As Figs in Autumn: One Year in a For­ev­er War

  • Review
By – October 16, 2023

As Figs in Autumn is a lyri­cal com­ing-of-age mem­oir about Amer­i­can and Israeli Jew­ish iden­ti­ty. Ben Bas­tom­s­ki details his expe­ri­ence of when, inspired by the untime­ly loss of a friend, he joined the Israeli Defense Forces as a lone sol­dier after his grad­u­a­tion from Brown University.

Bas­tom­s­ki ten­der­ly cap­tures what it is to be an Amer­i­can Jew in Israel, at once at home and an out­sider. He grap­ples with the com­plex­i­ties of the State of Israel, notably in a chap­ter in which he explores the char­ac­ter of Baruch Gold­stein, the ultra-nation­al­is­tic zealot who was respon­si­ble for the mass mur­der of Pales­tini­ans at the Cave of the Patri­archs. For Baruch, to heal his broth­ers and to kill their Mus­lim ene­mies stemmed from the same one shore­sh: there nev­er was a con­tra­dic­tion in pre­serv­ing lifeblood and spilling it with the same hands.” In his rela­tions with the Pales­tin­ian pop­u­la­tion in Israel and the Occu­pied Ter­ri­to­ries, Bas­tom­s­ki becomes aware of the dis­tance between him and them. Wakef wal­la-anna batuchak. In Ara­bic: Stop or I will shoot … I won­dered if [the army] could not have taught us each word instead of just the chain, so that with­in my mind I could rearrange these word mag­nets into more poems than just this one” (135). When Bas­tom­ski­he leaves the army, he doesn’t have PTSD, but he has grown, and with that growth comes a sense of loss.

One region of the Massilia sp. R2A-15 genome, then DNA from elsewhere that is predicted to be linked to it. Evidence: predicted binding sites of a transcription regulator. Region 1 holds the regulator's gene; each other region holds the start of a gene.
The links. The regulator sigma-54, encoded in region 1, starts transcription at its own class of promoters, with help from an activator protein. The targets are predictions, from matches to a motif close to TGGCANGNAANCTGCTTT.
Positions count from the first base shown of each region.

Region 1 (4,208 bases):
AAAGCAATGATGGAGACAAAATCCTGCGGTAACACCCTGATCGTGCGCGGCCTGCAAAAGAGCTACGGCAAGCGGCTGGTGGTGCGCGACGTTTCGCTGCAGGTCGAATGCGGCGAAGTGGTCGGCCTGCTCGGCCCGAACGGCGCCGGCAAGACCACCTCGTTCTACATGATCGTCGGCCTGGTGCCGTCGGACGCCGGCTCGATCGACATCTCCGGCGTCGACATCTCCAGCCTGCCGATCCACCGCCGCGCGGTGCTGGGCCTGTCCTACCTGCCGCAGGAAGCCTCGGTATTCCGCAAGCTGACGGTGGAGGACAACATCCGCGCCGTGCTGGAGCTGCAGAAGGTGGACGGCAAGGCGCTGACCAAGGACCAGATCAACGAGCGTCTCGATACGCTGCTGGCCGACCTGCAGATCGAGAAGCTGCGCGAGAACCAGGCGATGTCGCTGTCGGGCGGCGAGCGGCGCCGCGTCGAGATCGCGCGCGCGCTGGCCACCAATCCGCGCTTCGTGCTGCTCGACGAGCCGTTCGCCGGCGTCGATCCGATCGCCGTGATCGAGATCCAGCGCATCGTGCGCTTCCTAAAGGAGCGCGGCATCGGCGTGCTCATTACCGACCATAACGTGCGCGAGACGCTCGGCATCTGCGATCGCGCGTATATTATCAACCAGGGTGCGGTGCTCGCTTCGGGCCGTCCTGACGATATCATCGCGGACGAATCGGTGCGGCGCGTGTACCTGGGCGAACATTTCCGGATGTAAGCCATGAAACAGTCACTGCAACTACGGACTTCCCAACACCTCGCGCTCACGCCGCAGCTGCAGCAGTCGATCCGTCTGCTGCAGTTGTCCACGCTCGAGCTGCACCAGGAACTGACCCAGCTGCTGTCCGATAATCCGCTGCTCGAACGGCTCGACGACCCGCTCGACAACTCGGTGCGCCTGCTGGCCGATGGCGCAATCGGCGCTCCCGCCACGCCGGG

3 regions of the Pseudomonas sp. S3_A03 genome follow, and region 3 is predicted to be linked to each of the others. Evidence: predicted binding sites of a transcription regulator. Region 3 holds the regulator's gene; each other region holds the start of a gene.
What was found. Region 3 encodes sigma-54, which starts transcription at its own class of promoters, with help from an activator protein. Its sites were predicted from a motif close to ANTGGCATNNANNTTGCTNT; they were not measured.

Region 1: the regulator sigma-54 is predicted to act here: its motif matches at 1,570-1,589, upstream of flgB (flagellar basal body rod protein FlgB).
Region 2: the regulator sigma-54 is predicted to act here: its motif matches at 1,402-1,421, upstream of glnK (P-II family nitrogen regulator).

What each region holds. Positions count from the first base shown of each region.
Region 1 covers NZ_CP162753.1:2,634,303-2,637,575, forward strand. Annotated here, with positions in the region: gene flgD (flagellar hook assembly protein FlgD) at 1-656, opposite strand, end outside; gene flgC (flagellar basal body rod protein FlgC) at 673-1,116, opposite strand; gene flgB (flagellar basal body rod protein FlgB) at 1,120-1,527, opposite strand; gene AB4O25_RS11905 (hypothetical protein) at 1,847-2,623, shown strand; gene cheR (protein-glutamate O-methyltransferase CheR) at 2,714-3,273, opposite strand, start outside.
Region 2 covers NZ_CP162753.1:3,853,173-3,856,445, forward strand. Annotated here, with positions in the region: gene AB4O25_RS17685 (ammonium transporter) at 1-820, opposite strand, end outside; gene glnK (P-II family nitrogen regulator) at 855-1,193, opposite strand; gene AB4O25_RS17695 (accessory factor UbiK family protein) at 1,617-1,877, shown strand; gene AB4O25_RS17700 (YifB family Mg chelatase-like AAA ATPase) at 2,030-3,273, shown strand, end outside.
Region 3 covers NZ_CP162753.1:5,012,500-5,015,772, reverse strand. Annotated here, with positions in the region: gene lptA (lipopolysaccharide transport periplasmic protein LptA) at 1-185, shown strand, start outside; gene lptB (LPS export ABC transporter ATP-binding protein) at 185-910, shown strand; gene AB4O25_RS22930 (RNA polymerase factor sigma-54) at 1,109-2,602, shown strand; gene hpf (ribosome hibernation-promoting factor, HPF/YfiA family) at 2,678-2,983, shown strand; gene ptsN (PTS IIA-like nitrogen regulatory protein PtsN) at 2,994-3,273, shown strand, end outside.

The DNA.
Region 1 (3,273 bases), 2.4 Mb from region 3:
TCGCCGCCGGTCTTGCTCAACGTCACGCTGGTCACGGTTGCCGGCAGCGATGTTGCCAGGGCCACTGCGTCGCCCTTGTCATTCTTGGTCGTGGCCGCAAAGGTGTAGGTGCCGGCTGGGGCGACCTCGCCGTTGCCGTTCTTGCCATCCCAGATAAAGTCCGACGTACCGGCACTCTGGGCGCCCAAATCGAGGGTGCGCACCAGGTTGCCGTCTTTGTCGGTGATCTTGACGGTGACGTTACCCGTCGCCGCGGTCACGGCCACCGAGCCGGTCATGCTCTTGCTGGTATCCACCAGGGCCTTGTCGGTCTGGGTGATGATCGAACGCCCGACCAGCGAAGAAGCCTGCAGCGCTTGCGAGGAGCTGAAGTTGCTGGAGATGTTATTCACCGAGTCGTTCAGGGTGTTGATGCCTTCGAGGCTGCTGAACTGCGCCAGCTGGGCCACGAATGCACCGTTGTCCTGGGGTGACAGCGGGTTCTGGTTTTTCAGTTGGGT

When it comes to Israel, there is so much to say that it is impos­si­ble to say every­thing. Bas­tom­s­ki makes the right choice by focus­ing on his per­son­al sto­ry; he doesn’t need to go beyond his own expe­ri­ence to depict the sor­row and lone­li­ness of being a sol­dier in Israel, even one who vol­un­teered. After all, it was grief that led him to Israel, and the nar­ra­tive is suf­fused in a kind of melan­choly that doesn’t lessen over time. Bastomski’s dis­tinct, poet­ic lan­guage uplifts this already com­pelling story.

Ariel­la Carmell is a Brook­lyn-based writer of plays and prose. She grad­u­at­ed from the Uni­ver­si­ty of Chica­go, where she stud­ied lit­er­a­ture and phi­los­o­phy. Her work has appeared in Alma, the Sier­ra Neva­da Review, the Brook­lyn review, and elsewhere.

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